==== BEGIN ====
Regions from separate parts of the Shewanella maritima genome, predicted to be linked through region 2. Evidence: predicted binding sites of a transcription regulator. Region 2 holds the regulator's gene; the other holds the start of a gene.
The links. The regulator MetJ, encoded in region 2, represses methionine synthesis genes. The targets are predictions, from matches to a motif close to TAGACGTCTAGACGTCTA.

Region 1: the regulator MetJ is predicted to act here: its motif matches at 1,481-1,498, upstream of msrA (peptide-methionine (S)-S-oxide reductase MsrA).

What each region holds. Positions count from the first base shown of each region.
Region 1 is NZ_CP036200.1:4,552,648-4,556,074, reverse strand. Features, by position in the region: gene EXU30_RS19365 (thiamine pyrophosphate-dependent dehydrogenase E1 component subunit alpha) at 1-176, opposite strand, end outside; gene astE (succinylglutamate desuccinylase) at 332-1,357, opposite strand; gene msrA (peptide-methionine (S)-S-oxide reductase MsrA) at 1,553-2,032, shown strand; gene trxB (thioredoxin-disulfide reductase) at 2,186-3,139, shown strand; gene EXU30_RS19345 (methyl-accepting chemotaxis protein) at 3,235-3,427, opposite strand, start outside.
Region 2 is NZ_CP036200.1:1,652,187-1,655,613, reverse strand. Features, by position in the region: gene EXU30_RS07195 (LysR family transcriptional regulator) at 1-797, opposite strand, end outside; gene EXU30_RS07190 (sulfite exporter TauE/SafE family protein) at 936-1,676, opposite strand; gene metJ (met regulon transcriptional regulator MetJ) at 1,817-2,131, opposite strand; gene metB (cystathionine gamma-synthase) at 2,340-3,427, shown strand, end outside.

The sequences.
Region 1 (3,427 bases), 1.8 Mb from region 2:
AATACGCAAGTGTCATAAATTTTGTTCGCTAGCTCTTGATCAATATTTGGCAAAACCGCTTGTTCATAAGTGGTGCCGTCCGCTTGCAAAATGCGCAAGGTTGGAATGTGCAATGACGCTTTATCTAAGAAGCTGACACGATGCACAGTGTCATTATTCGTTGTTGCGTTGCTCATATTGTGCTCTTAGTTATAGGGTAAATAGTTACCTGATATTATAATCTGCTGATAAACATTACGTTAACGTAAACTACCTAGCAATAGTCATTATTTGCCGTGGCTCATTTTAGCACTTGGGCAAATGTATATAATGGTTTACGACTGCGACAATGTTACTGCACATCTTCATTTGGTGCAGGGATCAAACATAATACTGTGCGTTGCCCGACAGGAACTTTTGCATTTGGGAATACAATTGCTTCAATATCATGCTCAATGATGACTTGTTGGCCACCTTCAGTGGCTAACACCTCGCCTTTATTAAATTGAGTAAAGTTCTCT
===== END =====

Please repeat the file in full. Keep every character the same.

Regions from separate parts of the Shewanella maritima genome, predicted to be linked through region 2. Evidence: predicted binding sites of a transcription regulator. Region 2 holds the regulator's gene; the other holds the start of a gene.
The links. The regulator MetJ, encoded in region 2, represses methionine synthesis genes. The targets are predictions, from matches to a motif close to TAGACGTCTAGACGTCTA.

Region 1: the regulator MetJ is predicted to act here: its motif matches at 1,481-1,498, upstream of msrA (peptide-methionine (S)-S-oxide reductase MsrA).

What each region holds. Positions count from the first base shown of each region.
Region 1 is NZ_CP036200.1:4,552,648-4,556,074, reverse strand. Features, by position in the region: gene EXU30_RS19365 (thiamine pyrophosphate-dependent dehydrogenase E1 component subunit alpha) at 1-176, opposite strand, end outside; gene astE (succinylglutamate desuccinylase) at 332-1,357, opposite strand; gene msrA (peptide-methionine (S)-S-oxide reductase MsrA) at 1,553-2,032, shown strand; gene trxB (thioredoxin-disulfide reductase) at 2,186-3,139, shown strand; gene EXU30_RS19345 (methyl-accepting chemotaxis protein) at 3,235-3,427, opposite strand, start outside.
Region 2 is NZ_CP036200.1:1,652,187-1,655,613, reverse strand. Features, by position in the region: gene EXU30_RS07195 (LysR family transcriptional regulator) at 1-797, opposite strand, end outside; gene EXU30_RS07190 (sulfite exporter TauE/SafE family protein) at 936-1,676, opposite strand; gene metJ (met regulon transcriptional regulator MetJ) at 1,817-2,131, opposite strand; gene metB (cystathionine gamma-synthase) at 2,340-3,427, shown strand, end outside.

The sequences.
Region 1 (3,427 bases), 1.8 Mb from region 2:
AATACGCAAGTGTCATAAATTTTGTTCGCTAGCTCTTGATCAATATTTGGCAAAACCGCTTGTTCATAAGTGGTGCCGTCCGCTTGCAAAATGCGCAAGGTTGGAATGTGCAATGACGCTTTATCTAAGAAGCTGACACGATGCACAGTGTCATTATTCGTTGTTGCGTTGCTCATATTGTGCTCTTAGTTATAGGGTAAATAGTTACCTGATATTATAATCTGCTGATAAACATTACGTTAACGTAAACTACCTAGCAATAGTCATTATTTGCCGTGGCTCATTTTAGCACTTGGGCAAATGTATATAATGGTTTACGACTGCGACAATGTTACTGCACATCTTCATTTGGTGCAGGGATCAAACATAATACTGTGCGTTGCCCGACAGGAACTTTTGCATTTGGGAATACAATTGCTTCAATATCATGCTCAATGATGACTTGTTGGCCACCTTCAGTGGCTAACACCTCGCCTTTATTAAATTGAGTAAAGTTCTCT